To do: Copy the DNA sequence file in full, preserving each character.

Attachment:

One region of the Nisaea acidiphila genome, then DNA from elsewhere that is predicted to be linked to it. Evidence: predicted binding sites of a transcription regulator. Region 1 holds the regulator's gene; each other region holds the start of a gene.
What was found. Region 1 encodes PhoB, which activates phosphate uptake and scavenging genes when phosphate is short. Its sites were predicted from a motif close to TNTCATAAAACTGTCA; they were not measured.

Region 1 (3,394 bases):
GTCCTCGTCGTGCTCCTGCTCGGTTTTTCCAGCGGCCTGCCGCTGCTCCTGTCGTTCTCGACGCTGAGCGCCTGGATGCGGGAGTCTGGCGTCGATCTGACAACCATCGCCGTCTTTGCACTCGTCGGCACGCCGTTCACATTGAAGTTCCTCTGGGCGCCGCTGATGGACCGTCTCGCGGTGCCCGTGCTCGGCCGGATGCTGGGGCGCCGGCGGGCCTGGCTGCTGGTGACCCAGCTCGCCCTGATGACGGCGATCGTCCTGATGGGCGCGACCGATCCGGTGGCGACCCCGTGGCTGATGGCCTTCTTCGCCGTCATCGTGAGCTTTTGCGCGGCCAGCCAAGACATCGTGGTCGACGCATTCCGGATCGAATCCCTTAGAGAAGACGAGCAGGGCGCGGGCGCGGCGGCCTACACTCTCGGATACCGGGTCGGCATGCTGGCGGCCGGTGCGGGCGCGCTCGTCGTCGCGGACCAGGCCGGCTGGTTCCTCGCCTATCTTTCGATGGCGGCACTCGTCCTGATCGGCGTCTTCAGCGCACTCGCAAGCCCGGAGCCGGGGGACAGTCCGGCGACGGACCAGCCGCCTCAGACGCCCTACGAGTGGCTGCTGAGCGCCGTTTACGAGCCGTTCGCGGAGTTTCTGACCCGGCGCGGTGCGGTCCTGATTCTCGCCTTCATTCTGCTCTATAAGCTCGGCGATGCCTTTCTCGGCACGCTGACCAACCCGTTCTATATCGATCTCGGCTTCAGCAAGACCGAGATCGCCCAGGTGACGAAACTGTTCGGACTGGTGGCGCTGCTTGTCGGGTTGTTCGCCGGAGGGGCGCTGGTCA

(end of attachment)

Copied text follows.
One region of the Nisaea acidiphila genome, then DNA from elsewhere that is predicted to be linked to it. Evidence: predicted binding sites of a transcription regulator. Region 1 holds the regulator's gene; each other region holds the start of a gene.
What was found. Region 1 encodes PhoB, which activates phosphate uptake and scavenging genes when phosphate is short. Its sites were predicted from a motif close to TNTCATAAAACTGTCA; they were not measured.

Region 1 (3,394 bases):
GTCCTCGTCGTGCTCCTGCTCGGTTTTTCCAGCGGCCTGCCGCTGCTCCTGTCGTTCTCGACGCTGAGCGCCTGGATGCGGGAGTCTGGCGTCGATCTGACAACCATCGCCGTCTTTGCACTCGTCGGCACGCCGTTCACATTGAAGTTCCTCTGGGCGCCGCTGATGGACCGTCTCGCGGTGCCCGTGCTCGGCCGGATGCTGGGGCGCCGGCGGGCCTGGCTGCTGGTGACCCAGCTCGCCCTGATGACGGCGATCGTCCTGATGGGCGCGACCGATCCGGTGGCGACCCCGTGGCTGATGGCCTTCTTCGCCGTCATCGTGAGCTTTTGCGCGGCCAGCCAAGACATCGTGGTCGACGCATTCCGGATCGAATCCCTTAGAGAAGACGAGCAGGGCGCGGGCGCGGCGGCCTACACTCTCGGATACCGGGTCGGCATGCTGGCGGCCGGTGCGGGCGCGCTCGTCGTCGCGGACCAGGCCGGCTGGTTCCTCGCCTATCTTTCGATGGCGGCACTCGTCCTGATCGGCGTCTTCAGCGCACTCGCAAGCCCGGAGCCGGGGGACAGTCCGGCGACGGACCAGCCGCCTCAGACGCCCTACGAGTGGCTGCTGAGCGCCGTTTACGAGCCGTTCGCGGAGTTTCTGACCCGGCGCGGTGCGGTCCTGATTCTCGCCTTCATTCTGCTCTATAAGCTCGGCGATGCCTTTCTCGGCACGCTGACCAACCCGTTCTATATCGATCTCGGCTTCAGCAAGACCGAGATCGCCCAGGTGACGAAACTGTTCGGACTGGTGGCGCTGCTTGTCGGGTTGTTCGCCGGAGGGGCGCTGGTCA